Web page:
December 8, 2022
Europe

EU’s Canfin says COP27 ‘loss and damage’ deal ‘better than nothing’

eu’s-canfin-says-cop27-‘loss-and-damage’-deal-‘better-than-nothing’

/ Shows / The Interview Issued on: 23/11/2022 – 18:17

10:25

THE INTERVIEW © FRANCE 24 In an interview with FRANCE 24 in Strasbourg, the chairman of the environment committee at the European Parliament reacted to the recent COP27 climate summit in Egypt. Pascal Canfin hailed the deal on “loss and damage” for vulnerable countries as “better than nothing” and welcomed the fact that China has been asked to contribute to it.

The COP27 conference in Charm-el-Cheikh, Egypt wrapped up with no major agreement to accelerate the global green transition. Countries renewed their commitment to contain the rise in temperatures to 1.5 °C above pre-industrial levels, but with no concrete plan to do so.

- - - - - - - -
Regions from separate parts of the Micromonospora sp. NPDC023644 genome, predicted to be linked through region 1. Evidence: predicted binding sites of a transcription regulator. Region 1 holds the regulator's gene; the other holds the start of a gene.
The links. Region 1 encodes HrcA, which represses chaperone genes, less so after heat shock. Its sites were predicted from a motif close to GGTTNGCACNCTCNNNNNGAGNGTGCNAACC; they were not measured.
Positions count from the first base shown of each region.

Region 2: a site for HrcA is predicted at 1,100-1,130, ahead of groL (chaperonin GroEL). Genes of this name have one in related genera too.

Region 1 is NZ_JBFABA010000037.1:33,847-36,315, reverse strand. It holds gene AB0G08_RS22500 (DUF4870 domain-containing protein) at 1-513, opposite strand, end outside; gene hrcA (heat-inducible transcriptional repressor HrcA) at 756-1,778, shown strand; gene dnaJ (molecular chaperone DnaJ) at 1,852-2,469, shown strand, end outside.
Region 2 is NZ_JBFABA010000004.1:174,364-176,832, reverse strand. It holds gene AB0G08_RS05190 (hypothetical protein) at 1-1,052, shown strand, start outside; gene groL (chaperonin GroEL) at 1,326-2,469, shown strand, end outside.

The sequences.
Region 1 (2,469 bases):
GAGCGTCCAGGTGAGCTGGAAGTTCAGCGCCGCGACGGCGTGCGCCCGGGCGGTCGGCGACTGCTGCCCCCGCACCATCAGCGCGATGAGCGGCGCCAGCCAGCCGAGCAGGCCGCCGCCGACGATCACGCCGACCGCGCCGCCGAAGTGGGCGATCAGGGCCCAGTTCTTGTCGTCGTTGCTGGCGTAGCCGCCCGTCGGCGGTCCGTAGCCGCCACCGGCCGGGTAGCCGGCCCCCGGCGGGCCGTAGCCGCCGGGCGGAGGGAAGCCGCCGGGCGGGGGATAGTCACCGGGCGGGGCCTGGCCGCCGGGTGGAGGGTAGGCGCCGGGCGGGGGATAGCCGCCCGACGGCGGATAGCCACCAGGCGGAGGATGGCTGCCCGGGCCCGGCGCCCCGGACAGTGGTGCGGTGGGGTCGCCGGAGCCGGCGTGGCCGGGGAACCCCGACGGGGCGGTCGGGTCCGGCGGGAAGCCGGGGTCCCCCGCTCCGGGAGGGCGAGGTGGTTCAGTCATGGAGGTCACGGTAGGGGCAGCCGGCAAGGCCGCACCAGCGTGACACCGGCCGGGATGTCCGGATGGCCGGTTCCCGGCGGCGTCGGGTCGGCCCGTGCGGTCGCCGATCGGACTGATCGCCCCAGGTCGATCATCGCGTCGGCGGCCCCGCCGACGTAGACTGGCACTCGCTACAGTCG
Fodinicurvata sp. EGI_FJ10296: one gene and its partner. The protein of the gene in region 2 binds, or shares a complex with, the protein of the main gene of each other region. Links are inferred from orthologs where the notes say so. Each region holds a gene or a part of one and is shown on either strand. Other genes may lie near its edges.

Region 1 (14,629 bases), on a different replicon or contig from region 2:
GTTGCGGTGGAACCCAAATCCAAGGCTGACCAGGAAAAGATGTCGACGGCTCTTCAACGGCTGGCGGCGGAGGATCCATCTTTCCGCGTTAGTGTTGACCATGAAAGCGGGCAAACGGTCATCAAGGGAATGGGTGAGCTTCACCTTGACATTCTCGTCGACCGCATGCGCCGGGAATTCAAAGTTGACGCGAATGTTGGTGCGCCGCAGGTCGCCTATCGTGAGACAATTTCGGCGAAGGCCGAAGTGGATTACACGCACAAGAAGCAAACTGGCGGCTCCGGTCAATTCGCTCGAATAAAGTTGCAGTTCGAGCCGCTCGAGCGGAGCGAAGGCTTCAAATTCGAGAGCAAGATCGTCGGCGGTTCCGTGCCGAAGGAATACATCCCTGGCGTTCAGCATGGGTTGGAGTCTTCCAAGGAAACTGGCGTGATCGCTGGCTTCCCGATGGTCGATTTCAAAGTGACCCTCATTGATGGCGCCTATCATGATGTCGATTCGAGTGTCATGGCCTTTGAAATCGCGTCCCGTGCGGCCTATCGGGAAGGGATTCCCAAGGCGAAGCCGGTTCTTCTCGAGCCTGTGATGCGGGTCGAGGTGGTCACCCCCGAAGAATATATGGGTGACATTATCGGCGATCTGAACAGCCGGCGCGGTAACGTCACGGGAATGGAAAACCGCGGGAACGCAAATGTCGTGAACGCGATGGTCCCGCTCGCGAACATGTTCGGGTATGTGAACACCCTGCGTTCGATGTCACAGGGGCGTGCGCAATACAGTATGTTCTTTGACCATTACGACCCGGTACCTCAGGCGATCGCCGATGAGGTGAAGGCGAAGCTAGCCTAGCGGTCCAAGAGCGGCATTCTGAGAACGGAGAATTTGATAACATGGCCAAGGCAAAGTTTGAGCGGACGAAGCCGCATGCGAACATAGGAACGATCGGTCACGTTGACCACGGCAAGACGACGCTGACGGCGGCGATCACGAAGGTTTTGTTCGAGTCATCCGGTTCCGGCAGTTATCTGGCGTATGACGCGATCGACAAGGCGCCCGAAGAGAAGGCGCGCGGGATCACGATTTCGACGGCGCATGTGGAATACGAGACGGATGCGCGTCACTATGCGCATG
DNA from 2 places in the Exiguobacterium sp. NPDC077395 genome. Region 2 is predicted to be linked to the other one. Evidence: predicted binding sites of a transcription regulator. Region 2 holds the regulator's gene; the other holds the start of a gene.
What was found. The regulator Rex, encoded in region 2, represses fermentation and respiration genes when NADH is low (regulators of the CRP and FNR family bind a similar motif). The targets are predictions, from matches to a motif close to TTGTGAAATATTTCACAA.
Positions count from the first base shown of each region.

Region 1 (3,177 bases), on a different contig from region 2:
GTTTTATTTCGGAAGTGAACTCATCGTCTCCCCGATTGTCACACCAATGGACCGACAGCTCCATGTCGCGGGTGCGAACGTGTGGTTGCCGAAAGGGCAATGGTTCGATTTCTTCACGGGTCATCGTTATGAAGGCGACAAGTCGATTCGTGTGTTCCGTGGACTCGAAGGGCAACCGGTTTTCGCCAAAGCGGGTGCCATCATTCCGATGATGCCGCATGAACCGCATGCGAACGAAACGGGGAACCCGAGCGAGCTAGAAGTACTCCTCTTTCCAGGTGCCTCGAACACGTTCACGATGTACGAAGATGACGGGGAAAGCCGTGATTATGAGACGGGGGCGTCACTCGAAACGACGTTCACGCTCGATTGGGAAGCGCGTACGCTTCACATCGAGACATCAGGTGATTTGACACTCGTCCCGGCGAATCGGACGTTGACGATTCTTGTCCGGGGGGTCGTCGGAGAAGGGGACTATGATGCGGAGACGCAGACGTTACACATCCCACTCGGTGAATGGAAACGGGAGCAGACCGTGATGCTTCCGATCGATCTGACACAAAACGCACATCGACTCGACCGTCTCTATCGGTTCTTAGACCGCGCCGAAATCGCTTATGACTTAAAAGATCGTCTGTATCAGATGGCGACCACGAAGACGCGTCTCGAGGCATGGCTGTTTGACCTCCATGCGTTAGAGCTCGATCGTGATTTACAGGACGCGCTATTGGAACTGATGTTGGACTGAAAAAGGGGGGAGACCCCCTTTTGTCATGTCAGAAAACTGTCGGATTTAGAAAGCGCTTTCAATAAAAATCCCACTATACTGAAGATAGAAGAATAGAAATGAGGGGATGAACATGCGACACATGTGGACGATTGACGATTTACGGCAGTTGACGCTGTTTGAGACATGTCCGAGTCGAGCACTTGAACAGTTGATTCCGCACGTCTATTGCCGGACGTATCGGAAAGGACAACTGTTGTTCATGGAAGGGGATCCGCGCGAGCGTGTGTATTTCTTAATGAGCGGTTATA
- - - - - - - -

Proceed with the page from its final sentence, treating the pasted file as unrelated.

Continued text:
However, French MEP Canfin hailed the “breakthrough” on a “loss and damage” deal, aimed at providing funding for countries suffering the most from climate change: small island states facing disappearance due to rising sea levels, but also African countries suffering from drought. The MEP called the result “better than nothing” and welcomed the fact that China, the world’s biggest polluter, has been asked to contribute to it – at the EU’s insistence.

However, China remains a source of concern in the field of transport. Canfin pointed out that since EU countries have only 13 years to transition to electric-powered vehicles, there is a risk of becoming dependent on Chinese lithium batteries. Canfin said the EU needs to develop this market, adding that the bloc is currently on track to become the world’s second-biggest producer of lithium batteries by 2025.

Asked about the acceptance of environmental measures by society as a whole, Canfin said that this was “a key element” that needed to be taken in consideration. He warned of the importance of not making the mistake of “taxing people on the climate when they are vulnerable households or when they have to use their car to go to work”, a nod to the Yellow Vest protests that took place in France over a rise in fuel tax.

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